ReplyQuote
CAP
 CAP
(@cap)
Eminent Member Registered
Joined: 4 months ago
Posts: 41
19/06/2019 4:17 pm  

 Why are these two groups at odds with each other? 

One accepts confirmation bias. The other does not. 

My two cents includes that one must not always have to be a subjectivist or objectivist. You can wear both hats at different times and situations. When setting up live sound, I'm not looking for high fidelity. I'm looking more towards something that takes advantage of the Fletcher-Munson curve for a more pleasurable experience. When I listen to music in the car, I know I can't counteract all the issues so I roll with it. In my own home, I go for high fidelity to gain a better appreciation of the texture of the audio.  That comes with test equipment and measurements. I don't hear when it's high fidelity and just know. That's confirmation bias. I let the measurement equipment tell me when fidelity in my listening position has been maximized based on the constraints given. 

The other reason the two don't get along is that subjectivists lean on unfounded principles  and expound on those errors. As someone who enjoys science and education, it's infuriating that one doesn't look into where they might be wrong and correct errors. Typically, the subjectivist response is to dig heels and double down.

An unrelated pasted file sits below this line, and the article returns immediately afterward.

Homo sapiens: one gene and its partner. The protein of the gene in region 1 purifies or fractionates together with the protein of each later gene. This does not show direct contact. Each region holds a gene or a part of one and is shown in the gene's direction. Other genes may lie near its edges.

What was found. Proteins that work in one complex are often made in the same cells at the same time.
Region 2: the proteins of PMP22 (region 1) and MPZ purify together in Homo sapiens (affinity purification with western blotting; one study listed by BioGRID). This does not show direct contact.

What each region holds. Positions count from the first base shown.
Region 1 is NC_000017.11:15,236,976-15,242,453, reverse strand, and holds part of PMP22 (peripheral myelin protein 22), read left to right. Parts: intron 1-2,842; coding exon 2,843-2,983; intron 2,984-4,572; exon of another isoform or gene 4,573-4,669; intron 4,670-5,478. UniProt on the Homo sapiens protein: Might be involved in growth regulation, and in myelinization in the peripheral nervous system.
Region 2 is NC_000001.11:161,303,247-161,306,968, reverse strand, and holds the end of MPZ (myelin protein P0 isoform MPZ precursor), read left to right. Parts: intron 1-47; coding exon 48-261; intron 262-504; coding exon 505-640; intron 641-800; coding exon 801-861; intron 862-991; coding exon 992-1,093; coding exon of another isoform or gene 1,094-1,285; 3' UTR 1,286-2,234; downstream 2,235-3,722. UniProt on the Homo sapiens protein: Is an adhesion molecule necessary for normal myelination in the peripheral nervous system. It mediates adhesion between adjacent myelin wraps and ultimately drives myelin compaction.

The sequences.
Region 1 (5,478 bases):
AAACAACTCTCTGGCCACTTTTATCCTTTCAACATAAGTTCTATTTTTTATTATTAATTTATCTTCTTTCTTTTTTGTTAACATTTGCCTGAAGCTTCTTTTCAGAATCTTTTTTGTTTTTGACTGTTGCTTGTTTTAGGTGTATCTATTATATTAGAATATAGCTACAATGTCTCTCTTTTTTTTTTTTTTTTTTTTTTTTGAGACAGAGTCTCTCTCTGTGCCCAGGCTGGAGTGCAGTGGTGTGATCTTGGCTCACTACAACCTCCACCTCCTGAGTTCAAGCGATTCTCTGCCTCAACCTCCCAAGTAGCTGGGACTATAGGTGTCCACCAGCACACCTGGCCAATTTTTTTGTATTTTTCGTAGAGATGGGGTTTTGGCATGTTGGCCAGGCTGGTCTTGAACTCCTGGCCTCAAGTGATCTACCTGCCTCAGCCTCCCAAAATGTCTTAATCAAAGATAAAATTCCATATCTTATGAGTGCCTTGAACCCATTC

As far as your anecdote of listening to gear issues to get a starting point, that's actually more objective than you think. You're taking known data to formulate a prediction then testing your hypothesis. A more subjectivist analogy would be knowing which cap is blown in an amp just by listening to it. Could you be right? Sure. Is it more precise than opening the amp and testing the components. No. 


123Toid liked
ReplyQuote

Speaker Builder
(@speaker-builder)
Reputable Member Registered
Joined: 2 months ago
Posts: 251
20/06/2019 11:25 am  

Hello Cap ... and welcome to ToidCity!  

I agree that a lot of the subjectivist thing is a reliance on unverifiable theory or hypothesis. Generally this originates in a sales pitch where the bulk of the explanation is technically correct, but with one or two bits of crucial information missing.

For example:

A number of cable makers will discuss the capacitance of a cable and how it can attenuate high frequencies.  It's true that can happen... but even common 10 cent a foot microphone cable will get several decades above audio frequencies before that happens. Audiophiles hear "high frequency" and think about 10khz ... but these guys never clarify that they are talking about megacycles, not kilohertz.